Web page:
Tuesday, January 22, 2013
First days of the year. A lot is being written and said about resolutions, right?
How can we keep our resolutions, how can we stay on track, how do we set our goals, …?
Setting goals is important. Goals help us to get things done; they help us to get started towards our larger purpose and objective.
They will also help us to evolve or change some of our limiting behaviors and in doing so, will help us learn new skills and develop ourselves.
The first thing that comes to mind, especially if you had to set goals for team members at work, is that goals need to be S.M.A.R.T (specific, measurable, achievable/attainable, realistic/relevant and timely). This is well known, and been practiced for years in our companies.
But I would like to write about is the importance of setting, what I call, “ecological goals.”
Setting “ecological goals” is equally important whether you set those goals for yourself, or for your teams for instance. Ecological goals have 3 main characteristics. Those three are really complementary to SMART goals, or any type of goals you would set to yourself or your teams, really.
In addition, ecological goals are here to support you in accomplishing your purpose and larger vision, assuming you know what you truly want to achieve! Sounds trivial, I know, but would not harm to remind the obvious, right!?
First, ecological goals need to be concerned with the impact the outcome may have on our personal ecosystem: ourselves, and those who could be affected, positively or negatively, and directly or indirectly, by us achieving our goals.
All consequences of achieving the outcome are examined. Outcome needs to fit into the overall plan (both short and long term goals) of the individual (or group). In other words, it is “good for all concerned.”
For what purpose do you want this? What will you gain or lose if you have it? What will happen if you get it? What won’t happen if you get it? What will happen if you don’t get it? What won’t happen if you don’t get it?
Second, intrinsic motivation needs to be taken into account.
Intrinsic motivation is about making sure one will fulfill some of his important needs and drivers in pursing his goals, which will be more rewarding sustainably. To me, having goals aligned with intrinsic motivation will go a long way in making sure we do not drop our resolutions in a couple of months, if not, weeks!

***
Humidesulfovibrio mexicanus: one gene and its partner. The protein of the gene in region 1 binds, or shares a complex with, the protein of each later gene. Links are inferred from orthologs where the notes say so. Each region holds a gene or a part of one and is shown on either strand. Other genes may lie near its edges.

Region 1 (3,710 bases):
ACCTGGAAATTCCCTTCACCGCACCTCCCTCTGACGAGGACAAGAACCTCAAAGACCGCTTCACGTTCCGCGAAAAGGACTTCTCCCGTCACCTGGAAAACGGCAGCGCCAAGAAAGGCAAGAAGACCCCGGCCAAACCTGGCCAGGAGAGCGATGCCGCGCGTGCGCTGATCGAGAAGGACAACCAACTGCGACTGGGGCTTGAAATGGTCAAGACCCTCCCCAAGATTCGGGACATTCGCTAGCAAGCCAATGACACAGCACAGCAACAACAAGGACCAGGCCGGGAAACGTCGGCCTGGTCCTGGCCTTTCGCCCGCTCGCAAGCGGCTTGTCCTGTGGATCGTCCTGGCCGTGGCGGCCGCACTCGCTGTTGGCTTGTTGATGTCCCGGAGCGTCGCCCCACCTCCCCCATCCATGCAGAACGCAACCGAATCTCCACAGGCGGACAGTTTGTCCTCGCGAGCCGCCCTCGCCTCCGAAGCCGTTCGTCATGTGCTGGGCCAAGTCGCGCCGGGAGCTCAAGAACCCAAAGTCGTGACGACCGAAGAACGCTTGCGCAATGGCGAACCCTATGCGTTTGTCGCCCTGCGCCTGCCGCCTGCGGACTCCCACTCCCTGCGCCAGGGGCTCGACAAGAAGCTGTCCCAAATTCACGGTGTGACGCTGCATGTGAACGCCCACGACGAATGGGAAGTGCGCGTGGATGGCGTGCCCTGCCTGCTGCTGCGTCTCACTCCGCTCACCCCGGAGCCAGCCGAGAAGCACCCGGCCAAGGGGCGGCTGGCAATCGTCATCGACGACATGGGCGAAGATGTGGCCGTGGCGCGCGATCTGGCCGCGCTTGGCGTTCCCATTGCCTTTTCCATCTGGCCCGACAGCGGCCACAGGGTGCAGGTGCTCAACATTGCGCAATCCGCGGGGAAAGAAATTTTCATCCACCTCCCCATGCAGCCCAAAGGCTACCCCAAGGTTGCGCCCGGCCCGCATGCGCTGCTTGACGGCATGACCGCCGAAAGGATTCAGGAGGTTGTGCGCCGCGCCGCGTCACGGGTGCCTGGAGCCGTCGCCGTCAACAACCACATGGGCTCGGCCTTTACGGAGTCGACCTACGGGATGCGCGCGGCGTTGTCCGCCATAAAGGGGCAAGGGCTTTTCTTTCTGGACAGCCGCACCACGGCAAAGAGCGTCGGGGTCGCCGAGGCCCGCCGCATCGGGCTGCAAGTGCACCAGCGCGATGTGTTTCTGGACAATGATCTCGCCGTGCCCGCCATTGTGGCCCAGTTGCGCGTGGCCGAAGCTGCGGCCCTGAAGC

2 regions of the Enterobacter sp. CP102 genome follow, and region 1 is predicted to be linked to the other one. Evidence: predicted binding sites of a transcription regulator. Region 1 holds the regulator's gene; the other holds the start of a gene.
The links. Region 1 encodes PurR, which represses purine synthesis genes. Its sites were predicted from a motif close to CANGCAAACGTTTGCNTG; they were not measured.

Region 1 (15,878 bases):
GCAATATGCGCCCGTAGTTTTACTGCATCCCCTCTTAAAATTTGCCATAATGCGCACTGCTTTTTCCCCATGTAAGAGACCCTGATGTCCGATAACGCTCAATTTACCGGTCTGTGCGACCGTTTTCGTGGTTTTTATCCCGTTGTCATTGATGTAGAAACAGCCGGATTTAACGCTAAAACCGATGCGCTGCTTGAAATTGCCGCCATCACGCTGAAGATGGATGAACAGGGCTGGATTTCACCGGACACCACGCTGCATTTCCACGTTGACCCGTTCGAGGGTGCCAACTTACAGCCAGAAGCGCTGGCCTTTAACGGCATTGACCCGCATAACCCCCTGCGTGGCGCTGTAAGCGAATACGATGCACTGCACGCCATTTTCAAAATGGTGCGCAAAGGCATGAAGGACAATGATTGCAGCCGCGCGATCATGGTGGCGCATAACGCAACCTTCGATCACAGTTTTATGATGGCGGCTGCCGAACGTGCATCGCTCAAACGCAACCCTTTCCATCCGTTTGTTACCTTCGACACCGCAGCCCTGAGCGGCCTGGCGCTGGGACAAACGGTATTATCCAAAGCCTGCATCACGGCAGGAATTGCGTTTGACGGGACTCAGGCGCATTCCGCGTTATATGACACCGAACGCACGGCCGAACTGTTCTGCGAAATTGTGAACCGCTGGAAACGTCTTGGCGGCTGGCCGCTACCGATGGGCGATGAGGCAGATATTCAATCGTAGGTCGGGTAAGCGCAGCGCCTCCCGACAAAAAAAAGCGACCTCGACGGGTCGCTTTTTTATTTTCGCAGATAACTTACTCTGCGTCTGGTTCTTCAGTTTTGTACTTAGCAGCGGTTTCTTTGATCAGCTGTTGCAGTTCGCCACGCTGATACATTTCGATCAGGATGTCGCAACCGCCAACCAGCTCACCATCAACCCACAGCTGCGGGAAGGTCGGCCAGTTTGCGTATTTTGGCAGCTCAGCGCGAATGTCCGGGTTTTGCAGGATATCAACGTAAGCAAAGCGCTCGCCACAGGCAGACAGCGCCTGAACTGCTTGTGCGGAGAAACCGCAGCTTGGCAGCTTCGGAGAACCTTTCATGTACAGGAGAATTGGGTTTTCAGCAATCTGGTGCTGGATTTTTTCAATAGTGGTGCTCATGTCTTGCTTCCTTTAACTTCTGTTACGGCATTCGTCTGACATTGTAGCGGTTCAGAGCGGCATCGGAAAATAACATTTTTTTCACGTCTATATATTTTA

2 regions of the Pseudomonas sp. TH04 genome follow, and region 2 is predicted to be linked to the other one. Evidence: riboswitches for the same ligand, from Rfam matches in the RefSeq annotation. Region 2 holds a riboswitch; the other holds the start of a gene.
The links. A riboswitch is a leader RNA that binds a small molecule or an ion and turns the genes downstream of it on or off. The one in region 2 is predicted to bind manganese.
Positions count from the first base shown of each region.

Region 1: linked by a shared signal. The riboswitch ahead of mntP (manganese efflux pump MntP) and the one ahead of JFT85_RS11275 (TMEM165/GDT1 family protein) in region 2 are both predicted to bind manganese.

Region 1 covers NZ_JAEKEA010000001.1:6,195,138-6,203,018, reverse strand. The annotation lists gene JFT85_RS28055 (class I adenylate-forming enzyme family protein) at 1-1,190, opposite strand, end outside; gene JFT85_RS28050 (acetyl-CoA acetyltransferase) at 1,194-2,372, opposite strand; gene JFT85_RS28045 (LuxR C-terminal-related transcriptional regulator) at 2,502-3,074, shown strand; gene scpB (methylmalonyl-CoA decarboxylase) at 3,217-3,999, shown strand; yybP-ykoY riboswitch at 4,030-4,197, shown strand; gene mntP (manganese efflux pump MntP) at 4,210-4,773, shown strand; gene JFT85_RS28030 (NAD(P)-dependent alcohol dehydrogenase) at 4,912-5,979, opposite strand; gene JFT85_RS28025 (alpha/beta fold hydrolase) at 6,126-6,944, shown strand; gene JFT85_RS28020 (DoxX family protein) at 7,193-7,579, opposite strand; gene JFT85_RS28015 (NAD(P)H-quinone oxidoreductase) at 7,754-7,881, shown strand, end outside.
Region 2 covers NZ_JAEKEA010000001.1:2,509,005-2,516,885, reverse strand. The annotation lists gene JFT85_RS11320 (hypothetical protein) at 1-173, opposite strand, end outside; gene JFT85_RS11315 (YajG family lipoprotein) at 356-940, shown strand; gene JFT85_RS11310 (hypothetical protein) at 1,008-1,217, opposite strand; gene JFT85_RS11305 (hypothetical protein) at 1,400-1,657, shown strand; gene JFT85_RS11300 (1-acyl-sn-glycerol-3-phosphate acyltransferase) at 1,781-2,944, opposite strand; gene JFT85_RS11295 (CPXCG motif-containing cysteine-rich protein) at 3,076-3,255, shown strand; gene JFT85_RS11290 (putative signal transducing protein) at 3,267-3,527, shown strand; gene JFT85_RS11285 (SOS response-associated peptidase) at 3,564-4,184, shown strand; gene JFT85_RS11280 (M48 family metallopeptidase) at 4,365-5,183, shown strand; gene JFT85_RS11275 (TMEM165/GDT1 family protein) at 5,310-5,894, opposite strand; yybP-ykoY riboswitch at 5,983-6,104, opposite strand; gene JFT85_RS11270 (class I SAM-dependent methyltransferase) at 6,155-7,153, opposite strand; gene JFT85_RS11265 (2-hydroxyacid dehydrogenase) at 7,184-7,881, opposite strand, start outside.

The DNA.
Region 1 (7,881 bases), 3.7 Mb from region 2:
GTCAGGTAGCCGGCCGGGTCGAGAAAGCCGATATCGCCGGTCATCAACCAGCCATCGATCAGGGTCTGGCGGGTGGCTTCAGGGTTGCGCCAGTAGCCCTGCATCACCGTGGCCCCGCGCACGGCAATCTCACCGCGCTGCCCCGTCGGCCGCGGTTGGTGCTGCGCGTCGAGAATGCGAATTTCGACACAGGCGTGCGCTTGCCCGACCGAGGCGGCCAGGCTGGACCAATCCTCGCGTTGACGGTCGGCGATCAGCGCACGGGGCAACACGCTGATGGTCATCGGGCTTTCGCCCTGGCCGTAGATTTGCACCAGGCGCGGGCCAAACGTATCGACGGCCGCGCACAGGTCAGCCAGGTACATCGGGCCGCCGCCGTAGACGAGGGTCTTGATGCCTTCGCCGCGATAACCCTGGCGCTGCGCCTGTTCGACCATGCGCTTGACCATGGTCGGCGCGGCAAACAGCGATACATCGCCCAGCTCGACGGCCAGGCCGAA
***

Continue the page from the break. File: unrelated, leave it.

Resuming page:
That can be tricky. It is certainly difficult to align our goals to our own intrinsic motivation drivers.
But what about ensuring that alignment with people in your team, if you are a manager setting goals with your team members. Only time and a genuine interest about your team members’ drivers will help you there, I think. And paying attention to the drivers of their intrinsic motivation would be a great start.
Plan for regular checks, and not just to measure progress, change course, or envisage backup plans, but also to be grateful to yourself, and appreciative of what you have accomplished so far.
And if you have small slip-ups along the way, do not throw the baby (and your goal) out with the water, but instead be kind to yourself. Look positively at what you learn so far and about yourself. Even if you are fully on track, keep that regular “gratitude check,” just to fully appreciate what have been done so far. And celebrate!
Today’s corporate environments kind of mold us in a way that we are already jumping to the next assignments without taking the time to celebrate our accomplishments and personal growth. Nor the contribution and growth of others who may have been contributing or impacted as a result of your project being completed.
If you make sure your personal goals (or goals you develop for and with others at work) are ecological, by looking at their potential impact on your ecosystem, your intrinsic motivation and keeping frequent “gratitude checks,” you should be better off.
My resolution for 2013? Trying to set “ecological goals” for myself and for my team!
Happy New year all!
By Eric Marin. Eric has spent 20+ years in the Information Technology industry, and has held several management positions while graduating from an Executive MBA in France a few years ago. He works today as a manager and field CTO (Chief Technology Officer) in a large multinational IT company. More recently, he has been trained in Non Violent Communication, and has started the journey to become an ICF Credentialed Coach. He blogs on "Ecological Leadership." These posts may be accessed a http://www.ericmarin.fr/ and http://ecological-leadership.com/. Eric can be followed on Twitter at @EricMarinGo.